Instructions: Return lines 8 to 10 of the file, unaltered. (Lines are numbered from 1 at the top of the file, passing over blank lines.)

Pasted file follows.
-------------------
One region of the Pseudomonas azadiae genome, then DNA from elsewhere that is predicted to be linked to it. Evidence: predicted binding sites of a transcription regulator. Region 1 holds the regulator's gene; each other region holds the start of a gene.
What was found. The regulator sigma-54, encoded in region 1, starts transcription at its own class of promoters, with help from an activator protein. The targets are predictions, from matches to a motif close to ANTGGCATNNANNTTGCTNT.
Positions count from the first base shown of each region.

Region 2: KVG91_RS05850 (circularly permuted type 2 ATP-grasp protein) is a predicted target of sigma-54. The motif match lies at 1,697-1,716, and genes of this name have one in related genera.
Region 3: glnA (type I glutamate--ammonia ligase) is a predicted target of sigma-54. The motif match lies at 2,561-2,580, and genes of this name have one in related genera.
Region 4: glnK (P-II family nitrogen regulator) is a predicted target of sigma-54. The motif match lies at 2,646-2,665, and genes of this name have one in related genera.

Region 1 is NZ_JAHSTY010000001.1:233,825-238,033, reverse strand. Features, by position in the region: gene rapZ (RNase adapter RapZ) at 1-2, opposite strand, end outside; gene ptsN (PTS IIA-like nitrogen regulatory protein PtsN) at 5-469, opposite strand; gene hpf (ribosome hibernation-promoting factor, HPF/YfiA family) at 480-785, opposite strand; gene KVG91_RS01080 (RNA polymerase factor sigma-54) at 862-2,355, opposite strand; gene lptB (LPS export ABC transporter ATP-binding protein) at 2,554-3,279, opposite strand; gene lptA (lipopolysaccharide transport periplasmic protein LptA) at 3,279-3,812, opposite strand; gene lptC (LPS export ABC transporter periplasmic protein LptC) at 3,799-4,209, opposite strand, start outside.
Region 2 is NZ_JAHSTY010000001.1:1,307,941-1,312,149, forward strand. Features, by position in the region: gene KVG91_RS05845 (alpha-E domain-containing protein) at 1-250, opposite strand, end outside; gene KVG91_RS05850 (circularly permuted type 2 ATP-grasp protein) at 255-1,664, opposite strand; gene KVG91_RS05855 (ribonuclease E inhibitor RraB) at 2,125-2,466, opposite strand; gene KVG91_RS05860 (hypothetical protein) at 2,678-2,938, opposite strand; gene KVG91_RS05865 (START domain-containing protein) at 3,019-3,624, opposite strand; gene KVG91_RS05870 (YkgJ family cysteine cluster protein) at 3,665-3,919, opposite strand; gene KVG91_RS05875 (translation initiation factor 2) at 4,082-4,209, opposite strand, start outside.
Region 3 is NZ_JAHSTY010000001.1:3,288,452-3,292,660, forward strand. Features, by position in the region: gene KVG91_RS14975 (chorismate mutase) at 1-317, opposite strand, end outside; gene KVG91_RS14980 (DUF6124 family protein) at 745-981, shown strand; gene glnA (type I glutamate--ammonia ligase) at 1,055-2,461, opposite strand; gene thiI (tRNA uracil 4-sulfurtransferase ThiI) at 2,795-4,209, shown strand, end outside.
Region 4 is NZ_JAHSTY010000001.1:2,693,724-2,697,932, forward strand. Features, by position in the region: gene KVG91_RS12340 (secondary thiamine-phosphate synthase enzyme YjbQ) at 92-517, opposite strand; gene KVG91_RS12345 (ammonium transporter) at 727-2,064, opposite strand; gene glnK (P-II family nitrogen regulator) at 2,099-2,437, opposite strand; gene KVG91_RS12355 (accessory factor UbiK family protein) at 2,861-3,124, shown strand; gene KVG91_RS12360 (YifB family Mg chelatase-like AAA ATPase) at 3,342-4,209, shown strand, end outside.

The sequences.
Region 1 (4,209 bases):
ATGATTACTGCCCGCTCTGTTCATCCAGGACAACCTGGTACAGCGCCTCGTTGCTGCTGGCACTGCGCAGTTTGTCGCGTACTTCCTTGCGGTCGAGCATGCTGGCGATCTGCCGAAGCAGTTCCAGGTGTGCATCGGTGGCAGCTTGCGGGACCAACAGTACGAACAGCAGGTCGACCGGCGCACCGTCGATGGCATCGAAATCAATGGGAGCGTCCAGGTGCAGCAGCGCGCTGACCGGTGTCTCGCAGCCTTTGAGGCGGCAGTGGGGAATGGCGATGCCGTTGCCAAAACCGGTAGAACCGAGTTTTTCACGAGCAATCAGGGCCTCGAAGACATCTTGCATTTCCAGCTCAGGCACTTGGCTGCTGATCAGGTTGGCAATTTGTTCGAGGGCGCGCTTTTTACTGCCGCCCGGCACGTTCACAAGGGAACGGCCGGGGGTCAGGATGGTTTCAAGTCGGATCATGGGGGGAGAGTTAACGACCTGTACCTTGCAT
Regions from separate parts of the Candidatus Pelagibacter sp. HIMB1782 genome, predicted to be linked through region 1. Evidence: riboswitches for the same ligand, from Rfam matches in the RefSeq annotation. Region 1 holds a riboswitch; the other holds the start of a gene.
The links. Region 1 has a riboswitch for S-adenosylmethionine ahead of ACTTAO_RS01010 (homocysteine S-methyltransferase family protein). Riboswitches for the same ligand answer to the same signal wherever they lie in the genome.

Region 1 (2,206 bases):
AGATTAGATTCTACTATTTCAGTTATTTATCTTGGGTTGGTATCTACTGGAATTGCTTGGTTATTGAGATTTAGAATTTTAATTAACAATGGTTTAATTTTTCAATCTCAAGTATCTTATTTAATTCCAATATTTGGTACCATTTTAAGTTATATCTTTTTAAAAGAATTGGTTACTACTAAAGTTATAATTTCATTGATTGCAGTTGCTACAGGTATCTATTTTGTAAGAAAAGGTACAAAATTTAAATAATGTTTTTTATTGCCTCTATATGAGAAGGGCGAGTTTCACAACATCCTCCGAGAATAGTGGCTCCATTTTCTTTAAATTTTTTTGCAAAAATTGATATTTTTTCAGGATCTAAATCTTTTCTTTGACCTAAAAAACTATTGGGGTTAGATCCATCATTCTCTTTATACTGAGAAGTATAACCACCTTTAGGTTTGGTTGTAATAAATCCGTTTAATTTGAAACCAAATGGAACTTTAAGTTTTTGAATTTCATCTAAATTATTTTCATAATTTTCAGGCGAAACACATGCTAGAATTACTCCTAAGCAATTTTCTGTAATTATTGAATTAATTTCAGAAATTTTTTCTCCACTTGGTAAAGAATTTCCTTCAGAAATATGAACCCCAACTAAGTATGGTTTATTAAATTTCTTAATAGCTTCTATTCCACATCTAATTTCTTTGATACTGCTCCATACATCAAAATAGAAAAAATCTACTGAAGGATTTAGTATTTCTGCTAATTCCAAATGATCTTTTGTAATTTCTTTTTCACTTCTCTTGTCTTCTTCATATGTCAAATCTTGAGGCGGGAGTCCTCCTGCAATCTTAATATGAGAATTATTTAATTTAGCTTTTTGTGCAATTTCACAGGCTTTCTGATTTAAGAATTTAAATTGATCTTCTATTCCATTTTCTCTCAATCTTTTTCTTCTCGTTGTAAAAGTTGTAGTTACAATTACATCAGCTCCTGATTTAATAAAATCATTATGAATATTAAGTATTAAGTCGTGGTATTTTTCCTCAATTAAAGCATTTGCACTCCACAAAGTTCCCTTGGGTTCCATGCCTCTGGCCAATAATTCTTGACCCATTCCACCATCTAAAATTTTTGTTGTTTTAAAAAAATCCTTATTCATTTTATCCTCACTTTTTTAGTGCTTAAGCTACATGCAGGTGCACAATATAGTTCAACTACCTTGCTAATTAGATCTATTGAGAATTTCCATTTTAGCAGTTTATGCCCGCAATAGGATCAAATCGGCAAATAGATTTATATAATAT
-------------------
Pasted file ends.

Region 2 is NZ_JAHSTY010000001.1:1,307,941-1,312,149, forward strand. Features, by position in the region: gene KVG91_RS05845 (alpha-E domain-containing protein) at 1-250, opposite strand, end outside; gene KVG91_RS05850 (circularly permuted type 2 ATP-grasp protein) at 255-1,664, opposite strand; gene KVG91_RS05855 (ribonuclease E inhibitor RraB) at 2,125-2,466, opposite strand; gene KVG91_RS05860 (hypothetical protein) at 2,678-2,938, opposite strand; gene KVG91_RS05865 (START domain-containing protein) at 3,019-3,624, opposite strand; gene KVG91_RS05870 (YkgJ family cysteine cluster protein) at 3,665-3,919, opposite strand; gene KVG91_RS05875 (translation initiation factor 2) at 4,082-4,209, opposite strand, start outside.
Region 3 is NZ_JAHSTY010000001.1:3,288,452-3,292,660, forward strand. Features, by position in the region: gene KVG91_RS14975 (chorismate mutase) at 1-317, opposite strand, end outside; gene KVG91_RS14980 (DUF6124 family protein) at 745-981, shown strand; gene glnA (type I glutamate--ammonia ligase) at 1,055-2,461, opposite strand; gene thiI (tRNA uracil 4-sulfurtransferase ThiI) at 2,795-4,209, shown strand, end outside.
Region 4 is NZ_JAHSTY010000001.1:2,693,724-2,697,932, forward strand. Features, by position in the region: gene KVG91_RS12340 (secondary thiamine-phosphate synthase enzyme YjbQ) at 92-517, opposite strand; gene KVG91_RS12345 (ammonium transporter) at 727-2,064, opposite strand; gene glnK (P-II family nitrogen regulator) at 2,099-2,437, opposite strand; gene KVG91_RS12355 (accessory factor UbiK family protein) at 2,861-3,124, shown strand; gene KVG91_RS12360 (YifB family Mg chelatase-like AAA ATPase) at 3,342-4,209, shown strand, end outside.